Everybody wants cheaper car insurance, but how do you actually find it?
Before you start searching for a bargain-basement policy, remember that sometimes focusing solely on the lowest insurance rates is a mistake. Cutting costs does not make sense if you're also shortchanging quality, or doing without the coverage you need.
The whole point of insurance is to stand between you and financial disaster.
However, with a little research, you should be able to find cheaper auto insurance without sacrificing important coverage amounts.
Here are ways to improve your odds of lowering your insurance rates:
Sometimes, you'll get the best deal with your current car insurance company. But in many other cases, the road to the cheapest car insurance policy will take you elsewhere.
In general, the more you pay for car insurance, the bigger the difference between insurance companies' rates. Every company calculates its own price, and they often differ by hundreds or even thousands of dollars.
Comparison shopping can help you uncover cheap car insurance companies and auto insurance discounts. How often should you compare car insurance quotes to find the lowest premiums? Experts generally suggest looking around at least once a year -- but certainly at these times, when your rates are most likely to change dramatically:
For more information, see "7 reasons your car insurance rates drop."
Your insurance company may offer more affordable car insurance rates if you purchase both your home insurance and auto insurance policies from the same provider.
According to data gathered for Insurance.com by Quadrant Information Services, the nationwide average multi-policy discount given for bundling home and auto insurance is 8 percent. By bundling renters and car insurance a discount also applies, with the nationwide average being around 5 percent.
Simply raising your deductible from $250 to $500 can lower the collision or comprehensive portion of your premium by about 20 percent, according to the Insurance Information Institute.
Remember, though, that a higher deductible means more money out of your pocket in the event of a claim. Cheap insurance can become expensive fast if you have to pay your deductible with a high-interest credit card. (See "How much can I save by raising deductibles.")
Is your daughter a straight-A student? You may qualify for cheaper car insurance by obtaining a good student discount. Does your car have anti-theft deterrents? Your insurer may give you a price break because the car is less vulnerable to theft. (See "12 secrets of car insurance discounts.")
Talk to your agent about all auto insurance discounts that are available and find out if you qualify for any of them, chances are you do.
If you're shopping for new wheels, your choice of automobile can play a big role in getting lower insurance rates. Cars that cost less to repair or replace generally receive lower premiums.
You'll also get better rates if your car has certain safety features. Insurance companies often give discounts for features such as anti-lock brakes, side airbags and automatic safety belts. Anti-collision technology is becoming popular in new vehicles; if your car is equipped with the new tech ask your agent if any discounts are available.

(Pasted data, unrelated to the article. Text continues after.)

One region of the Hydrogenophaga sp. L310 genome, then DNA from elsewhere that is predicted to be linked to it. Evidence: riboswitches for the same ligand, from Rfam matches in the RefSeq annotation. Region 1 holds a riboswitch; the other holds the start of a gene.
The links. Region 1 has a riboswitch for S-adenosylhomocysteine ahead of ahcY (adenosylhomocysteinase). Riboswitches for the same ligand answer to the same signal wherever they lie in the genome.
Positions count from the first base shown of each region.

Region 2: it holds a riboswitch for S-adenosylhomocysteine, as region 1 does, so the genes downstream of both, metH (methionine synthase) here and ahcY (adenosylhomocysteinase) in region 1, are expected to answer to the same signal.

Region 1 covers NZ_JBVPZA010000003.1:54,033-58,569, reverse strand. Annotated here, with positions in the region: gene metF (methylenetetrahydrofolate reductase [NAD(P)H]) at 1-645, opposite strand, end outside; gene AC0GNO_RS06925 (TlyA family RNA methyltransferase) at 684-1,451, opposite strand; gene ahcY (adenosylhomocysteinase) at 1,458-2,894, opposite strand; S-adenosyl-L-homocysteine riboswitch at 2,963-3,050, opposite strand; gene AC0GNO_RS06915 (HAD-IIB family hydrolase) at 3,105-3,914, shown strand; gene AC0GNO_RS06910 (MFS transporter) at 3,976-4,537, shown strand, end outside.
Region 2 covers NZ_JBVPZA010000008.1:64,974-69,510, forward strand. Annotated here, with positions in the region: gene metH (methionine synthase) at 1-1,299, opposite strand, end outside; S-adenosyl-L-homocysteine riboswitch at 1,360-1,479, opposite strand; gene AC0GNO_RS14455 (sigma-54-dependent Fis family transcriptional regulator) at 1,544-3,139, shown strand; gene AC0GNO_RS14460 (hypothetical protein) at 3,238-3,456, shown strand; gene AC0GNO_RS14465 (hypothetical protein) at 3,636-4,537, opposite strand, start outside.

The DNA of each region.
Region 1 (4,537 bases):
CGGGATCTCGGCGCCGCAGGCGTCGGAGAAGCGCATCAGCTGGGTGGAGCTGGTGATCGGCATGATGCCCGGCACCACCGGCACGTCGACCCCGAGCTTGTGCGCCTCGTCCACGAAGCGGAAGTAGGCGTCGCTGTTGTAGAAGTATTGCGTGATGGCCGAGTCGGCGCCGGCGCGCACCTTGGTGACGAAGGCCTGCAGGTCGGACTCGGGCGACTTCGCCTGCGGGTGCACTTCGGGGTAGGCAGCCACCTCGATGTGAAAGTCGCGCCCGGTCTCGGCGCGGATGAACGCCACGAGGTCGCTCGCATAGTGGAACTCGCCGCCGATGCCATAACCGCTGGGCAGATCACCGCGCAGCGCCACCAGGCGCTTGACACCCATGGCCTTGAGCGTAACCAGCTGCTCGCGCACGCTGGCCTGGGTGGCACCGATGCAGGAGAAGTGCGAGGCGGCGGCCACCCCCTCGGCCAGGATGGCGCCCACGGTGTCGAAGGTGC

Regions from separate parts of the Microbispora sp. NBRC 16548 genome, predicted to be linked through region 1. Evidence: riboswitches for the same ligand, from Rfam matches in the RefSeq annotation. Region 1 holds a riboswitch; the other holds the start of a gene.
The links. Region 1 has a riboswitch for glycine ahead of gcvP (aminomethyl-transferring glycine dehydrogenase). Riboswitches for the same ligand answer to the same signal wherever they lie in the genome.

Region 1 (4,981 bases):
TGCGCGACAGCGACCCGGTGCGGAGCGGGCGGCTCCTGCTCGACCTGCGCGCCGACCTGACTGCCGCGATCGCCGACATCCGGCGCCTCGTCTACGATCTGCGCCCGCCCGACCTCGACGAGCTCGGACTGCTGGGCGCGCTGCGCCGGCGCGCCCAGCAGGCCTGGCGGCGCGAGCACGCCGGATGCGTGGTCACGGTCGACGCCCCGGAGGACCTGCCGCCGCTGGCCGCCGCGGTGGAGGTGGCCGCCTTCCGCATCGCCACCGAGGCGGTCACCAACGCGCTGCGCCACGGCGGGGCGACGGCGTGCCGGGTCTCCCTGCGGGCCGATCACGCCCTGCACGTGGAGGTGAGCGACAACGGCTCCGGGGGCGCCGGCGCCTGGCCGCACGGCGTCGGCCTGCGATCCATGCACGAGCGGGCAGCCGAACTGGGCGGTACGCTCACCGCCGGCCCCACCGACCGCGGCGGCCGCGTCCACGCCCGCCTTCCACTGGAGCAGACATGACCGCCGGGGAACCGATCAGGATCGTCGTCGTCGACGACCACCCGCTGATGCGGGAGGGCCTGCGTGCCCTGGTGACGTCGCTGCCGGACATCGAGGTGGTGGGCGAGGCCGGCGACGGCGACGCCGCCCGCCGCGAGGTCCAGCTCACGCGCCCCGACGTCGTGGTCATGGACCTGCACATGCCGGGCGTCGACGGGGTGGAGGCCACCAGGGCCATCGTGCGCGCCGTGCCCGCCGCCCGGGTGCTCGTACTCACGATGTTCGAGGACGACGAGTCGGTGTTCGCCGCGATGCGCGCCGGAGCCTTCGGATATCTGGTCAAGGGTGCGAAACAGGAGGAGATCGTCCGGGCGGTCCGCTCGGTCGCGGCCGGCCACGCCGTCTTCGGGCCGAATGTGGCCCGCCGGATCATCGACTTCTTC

There are also a few things you should avoid doing that will reduce your car insurance rates. They include:
A poor driving history can easily disqualify you from getting the cheapest car insurance. Insurers will check your record to see if you present a high level of risk. Speeding tickets, accidents, drunk driving citations – all can drive your insurance rates higher.
Drive sensibly and cautiously and you'll be on the way to cheap car insurance by avoiding surcharges and receiving a good driver discount. (See "How much will a ticket affect my insurance rates?")
If you have an old beater, reduce your car insurance costs by dropping comprehensive and collision coverage. When should you make this move toward cheaper auto insurance? Many experts say it's time to drop these coverages when the actual cash value you’d receive for your vehicle doesn’t justify the insurance expense. (See "When to drop collision and risk it all.")
Have an extra car in the household you can use if yours is in the shop due to an auto accident? If so, skip rental reimbursement coverage.
Also, don't pay extra for personal injury protection or medical payment insurance (if they aren’t required by your state) if your family already has a good health insurance plan.
Experts generally recommend you sit down with your agent annually to discuss any changes in your life that might impact your auto rates or give you reason to adjust your coverages or limits. For example, your insurer may offer cheaper car insurance if you've dropped your daily commute in favor of working from home. Or, if you recently bought a home you may be eligible for a homeowner discount, but also may want to discuss raising your liability limits to protect this new asset.
Has your teen recently flown the nest and landed car-free at a university or college? If so, let your agent know that the teen does not drive your car for the majority of the year.
Being proactive can help you nab these and other auto insurance discounts -- and keep your car insurance rates cheap.
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